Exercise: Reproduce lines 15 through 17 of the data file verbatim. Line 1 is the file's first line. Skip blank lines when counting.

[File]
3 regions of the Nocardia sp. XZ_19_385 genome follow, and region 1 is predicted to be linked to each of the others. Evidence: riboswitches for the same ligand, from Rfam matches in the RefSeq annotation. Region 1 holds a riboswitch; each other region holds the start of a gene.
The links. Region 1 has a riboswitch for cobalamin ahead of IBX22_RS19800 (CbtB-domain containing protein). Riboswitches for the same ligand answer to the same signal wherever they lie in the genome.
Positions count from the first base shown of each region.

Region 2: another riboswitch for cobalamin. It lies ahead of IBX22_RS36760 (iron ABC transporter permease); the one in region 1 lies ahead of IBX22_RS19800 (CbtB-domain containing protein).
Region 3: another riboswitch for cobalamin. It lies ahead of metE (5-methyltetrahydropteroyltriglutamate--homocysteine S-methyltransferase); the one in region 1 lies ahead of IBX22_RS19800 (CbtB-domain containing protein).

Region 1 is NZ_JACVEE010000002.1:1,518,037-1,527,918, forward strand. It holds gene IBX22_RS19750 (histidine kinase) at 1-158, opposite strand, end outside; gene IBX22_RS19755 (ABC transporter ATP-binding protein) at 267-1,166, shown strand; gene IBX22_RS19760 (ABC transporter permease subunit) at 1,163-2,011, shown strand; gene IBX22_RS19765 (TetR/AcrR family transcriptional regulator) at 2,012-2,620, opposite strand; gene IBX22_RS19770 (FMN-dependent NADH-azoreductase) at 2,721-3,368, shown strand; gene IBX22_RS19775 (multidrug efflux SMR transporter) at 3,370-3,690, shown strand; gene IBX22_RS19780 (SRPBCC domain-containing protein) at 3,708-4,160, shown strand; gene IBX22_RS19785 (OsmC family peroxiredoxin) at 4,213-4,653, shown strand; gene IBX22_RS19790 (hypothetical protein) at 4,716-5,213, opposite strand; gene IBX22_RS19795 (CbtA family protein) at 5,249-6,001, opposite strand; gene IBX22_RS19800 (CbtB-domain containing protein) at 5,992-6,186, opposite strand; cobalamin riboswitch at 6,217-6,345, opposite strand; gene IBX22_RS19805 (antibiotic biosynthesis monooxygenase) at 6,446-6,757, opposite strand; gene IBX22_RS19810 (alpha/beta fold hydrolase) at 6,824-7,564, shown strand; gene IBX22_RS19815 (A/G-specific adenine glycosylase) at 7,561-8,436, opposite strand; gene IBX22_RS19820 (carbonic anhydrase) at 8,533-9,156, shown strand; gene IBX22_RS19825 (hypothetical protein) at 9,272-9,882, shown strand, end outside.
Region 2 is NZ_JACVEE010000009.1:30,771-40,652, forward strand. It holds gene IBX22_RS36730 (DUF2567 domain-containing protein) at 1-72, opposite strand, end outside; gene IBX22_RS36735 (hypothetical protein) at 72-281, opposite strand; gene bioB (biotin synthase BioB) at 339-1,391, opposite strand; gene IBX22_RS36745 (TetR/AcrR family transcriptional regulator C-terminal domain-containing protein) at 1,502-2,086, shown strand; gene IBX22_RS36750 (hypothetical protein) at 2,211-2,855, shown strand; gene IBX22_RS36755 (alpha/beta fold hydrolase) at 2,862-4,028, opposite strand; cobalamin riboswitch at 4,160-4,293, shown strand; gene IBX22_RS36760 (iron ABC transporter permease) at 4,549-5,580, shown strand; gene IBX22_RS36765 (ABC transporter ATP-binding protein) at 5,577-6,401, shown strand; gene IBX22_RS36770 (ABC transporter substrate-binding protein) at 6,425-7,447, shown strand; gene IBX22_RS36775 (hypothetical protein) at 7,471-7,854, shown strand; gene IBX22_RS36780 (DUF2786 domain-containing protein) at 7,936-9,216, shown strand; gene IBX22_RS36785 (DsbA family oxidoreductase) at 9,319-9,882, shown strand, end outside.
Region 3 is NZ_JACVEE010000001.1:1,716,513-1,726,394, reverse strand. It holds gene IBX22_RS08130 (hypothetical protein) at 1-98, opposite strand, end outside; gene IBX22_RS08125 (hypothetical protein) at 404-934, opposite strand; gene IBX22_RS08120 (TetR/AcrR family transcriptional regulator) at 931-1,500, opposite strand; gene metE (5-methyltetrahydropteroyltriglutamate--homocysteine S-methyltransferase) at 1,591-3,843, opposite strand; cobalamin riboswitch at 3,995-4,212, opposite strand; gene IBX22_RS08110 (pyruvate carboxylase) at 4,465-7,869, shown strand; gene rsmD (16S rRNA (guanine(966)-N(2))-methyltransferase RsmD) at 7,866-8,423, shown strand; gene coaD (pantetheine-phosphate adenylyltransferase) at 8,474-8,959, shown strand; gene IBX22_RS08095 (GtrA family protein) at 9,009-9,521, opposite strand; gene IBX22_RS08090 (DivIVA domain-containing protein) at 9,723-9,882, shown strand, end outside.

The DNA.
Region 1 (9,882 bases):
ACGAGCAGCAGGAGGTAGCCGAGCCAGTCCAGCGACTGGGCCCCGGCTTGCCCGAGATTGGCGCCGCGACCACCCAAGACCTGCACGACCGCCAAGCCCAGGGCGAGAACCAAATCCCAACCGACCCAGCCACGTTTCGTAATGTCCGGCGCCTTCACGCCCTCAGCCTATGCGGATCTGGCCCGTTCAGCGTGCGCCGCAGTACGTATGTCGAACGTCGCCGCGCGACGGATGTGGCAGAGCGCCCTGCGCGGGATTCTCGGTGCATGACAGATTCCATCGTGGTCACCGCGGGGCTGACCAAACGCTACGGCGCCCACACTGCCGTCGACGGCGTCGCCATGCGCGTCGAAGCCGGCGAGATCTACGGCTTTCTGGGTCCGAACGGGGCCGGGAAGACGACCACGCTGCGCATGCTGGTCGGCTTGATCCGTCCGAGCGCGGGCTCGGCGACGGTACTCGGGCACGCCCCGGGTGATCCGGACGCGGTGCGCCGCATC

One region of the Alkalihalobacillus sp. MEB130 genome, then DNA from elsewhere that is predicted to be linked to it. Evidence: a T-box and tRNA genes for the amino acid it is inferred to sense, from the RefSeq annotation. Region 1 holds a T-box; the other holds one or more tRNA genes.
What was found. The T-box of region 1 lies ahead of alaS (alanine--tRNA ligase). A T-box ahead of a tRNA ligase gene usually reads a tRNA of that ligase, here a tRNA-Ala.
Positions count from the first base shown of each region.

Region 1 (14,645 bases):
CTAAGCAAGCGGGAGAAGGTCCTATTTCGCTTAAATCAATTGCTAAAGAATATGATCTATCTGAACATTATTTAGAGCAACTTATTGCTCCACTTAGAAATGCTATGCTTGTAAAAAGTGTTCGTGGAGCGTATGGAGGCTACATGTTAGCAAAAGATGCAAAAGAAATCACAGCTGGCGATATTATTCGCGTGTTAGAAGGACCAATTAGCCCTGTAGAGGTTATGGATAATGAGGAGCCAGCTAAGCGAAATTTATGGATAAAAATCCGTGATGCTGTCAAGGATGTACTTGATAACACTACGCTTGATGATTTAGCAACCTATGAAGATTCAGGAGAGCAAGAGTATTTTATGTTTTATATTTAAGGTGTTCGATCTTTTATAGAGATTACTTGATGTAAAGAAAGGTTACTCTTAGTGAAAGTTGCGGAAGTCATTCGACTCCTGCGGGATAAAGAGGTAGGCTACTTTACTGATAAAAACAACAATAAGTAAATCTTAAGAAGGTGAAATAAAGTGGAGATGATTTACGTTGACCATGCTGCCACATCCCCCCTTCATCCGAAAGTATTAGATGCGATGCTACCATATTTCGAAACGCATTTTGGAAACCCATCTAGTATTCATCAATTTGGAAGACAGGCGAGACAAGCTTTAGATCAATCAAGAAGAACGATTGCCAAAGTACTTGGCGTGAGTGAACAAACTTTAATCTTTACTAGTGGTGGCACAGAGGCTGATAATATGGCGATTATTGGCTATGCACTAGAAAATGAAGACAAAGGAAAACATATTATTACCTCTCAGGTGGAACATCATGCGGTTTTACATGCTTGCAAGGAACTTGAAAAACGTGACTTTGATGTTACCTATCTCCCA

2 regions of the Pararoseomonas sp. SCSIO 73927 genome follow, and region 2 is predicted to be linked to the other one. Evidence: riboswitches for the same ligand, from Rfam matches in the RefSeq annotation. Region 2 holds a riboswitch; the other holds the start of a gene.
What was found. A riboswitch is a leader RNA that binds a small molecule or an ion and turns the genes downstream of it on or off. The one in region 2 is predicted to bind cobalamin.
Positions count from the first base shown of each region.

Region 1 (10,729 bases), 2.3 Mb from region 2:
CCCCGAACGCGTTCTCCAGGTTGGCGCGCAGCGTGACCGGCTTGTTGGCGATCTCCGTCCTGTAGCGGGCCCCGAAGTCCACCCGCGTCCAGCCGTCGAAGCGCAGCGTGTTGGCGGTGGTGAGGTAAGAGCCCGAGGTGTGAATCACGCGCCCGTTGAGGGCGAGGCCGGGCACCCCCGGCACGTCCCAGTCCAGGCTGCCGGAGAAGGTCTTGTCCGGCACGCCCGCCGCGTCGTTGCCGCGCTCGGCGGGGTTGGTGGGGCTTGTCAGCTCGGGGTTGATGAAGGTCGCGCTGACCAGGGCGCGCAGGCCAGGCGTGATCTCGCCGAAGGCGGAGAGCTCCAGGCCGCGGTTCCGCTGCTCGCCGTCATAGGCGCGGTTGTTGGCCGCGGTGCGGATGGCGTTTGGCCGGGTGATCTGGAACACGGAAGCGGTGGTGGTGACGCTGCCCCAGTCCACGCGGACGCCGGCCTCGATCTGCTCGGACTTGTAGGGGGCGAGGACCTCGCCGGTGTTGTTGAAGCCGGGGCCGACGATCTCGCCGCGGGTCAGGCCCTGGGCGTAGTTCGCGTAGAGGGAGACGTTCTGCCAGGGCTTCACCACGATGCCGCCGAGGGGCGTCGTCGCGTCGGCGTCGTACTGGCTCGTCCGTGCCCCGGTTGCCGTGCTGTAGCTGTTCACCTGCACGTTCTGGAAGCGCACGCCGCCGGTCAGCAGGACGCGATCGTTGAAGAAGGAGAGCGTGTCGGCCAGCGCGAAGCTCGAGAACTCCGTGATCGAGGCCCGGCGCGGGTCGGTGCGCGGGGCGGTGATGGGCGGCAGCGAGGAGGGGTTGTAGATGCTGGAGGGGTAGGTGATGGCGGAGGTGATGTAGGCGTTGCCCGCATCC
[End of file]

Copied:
Region 1 (14,645 bases):
CTAAGCAAGCGGGAGAAGGTCCTATTTCGCTTAAATCAATTGCTAAAGAATATGATCTATCTGAACATTATTTAGAGCAACTTATTGCTCCACTTAGAAATGCTATGCTTGTAAAAAGTGTTCGTGGAGCGTATGGAGGCTACATGTTAGCAAAAGATGCAAAAGAAATCACAGCTGGCGATATTATTCGCGTGTTAGAAGGACCAATTAGCCCTGTAGAGGTTATGGATAATGAGGAGCCAGCTAAGCGAAATTTATGGATAAAAATCCGTGATGCTGTCAAGGATGTACTTGATAACACTACGCTTGATGATTTAGCAACCTATGAAGATTCAGGAGAGCAAGAGTATTTTATGTTTTATATTTAAGGTGTTCGATCTTTTATAGAGATTACTTGATGTAAAGAAAGGTTACTCTTAGTGAAAGTTGCGGAAGTCATTCGACTCCTGCGGGATAAAGAGGTAGGCTACTTTACTGATAAAAACAACAATAAGTAAATCTTAAGAAGGTGAAATAAAGTGGAGATGATTTACGTTGACCATGCTGCCACATCCCCCCTTCATCCGAAAGTATTAGATGCGATGCTACCATATTTCGAAACGCATTTTGGAAACCCATCTAGTATTCATCAATTTGGAAGACAGGCGAGACAAGCTTTAGATCAATCAAGAAGAACGATTGCCAAAGTACTTGGCGTGAGTGAACAAACTTTAATCTTTACTAGTGGTGGCACAGAGGCTGATAATATGGCGATTATTGGCTATGCACTAGAAAATGAAGACAAAGGAAAACATATTATTACCTCTCAGGTGGAACATCATGCGGTTTTACATGCTTGCAAGGAACTTGAAAAACGTGACTTTGATGTTACCTATCTCCCA

2 regions of the Pararoseomonas sp. SCSIO 73927 genome follow, and region 2 is predicted to be linked to the other one. Evidence: riboswitches for the same ligand, from Rfam matches in the RefSeq annotation. Region 2 holds a riboswitch; the other holds the start of a gene.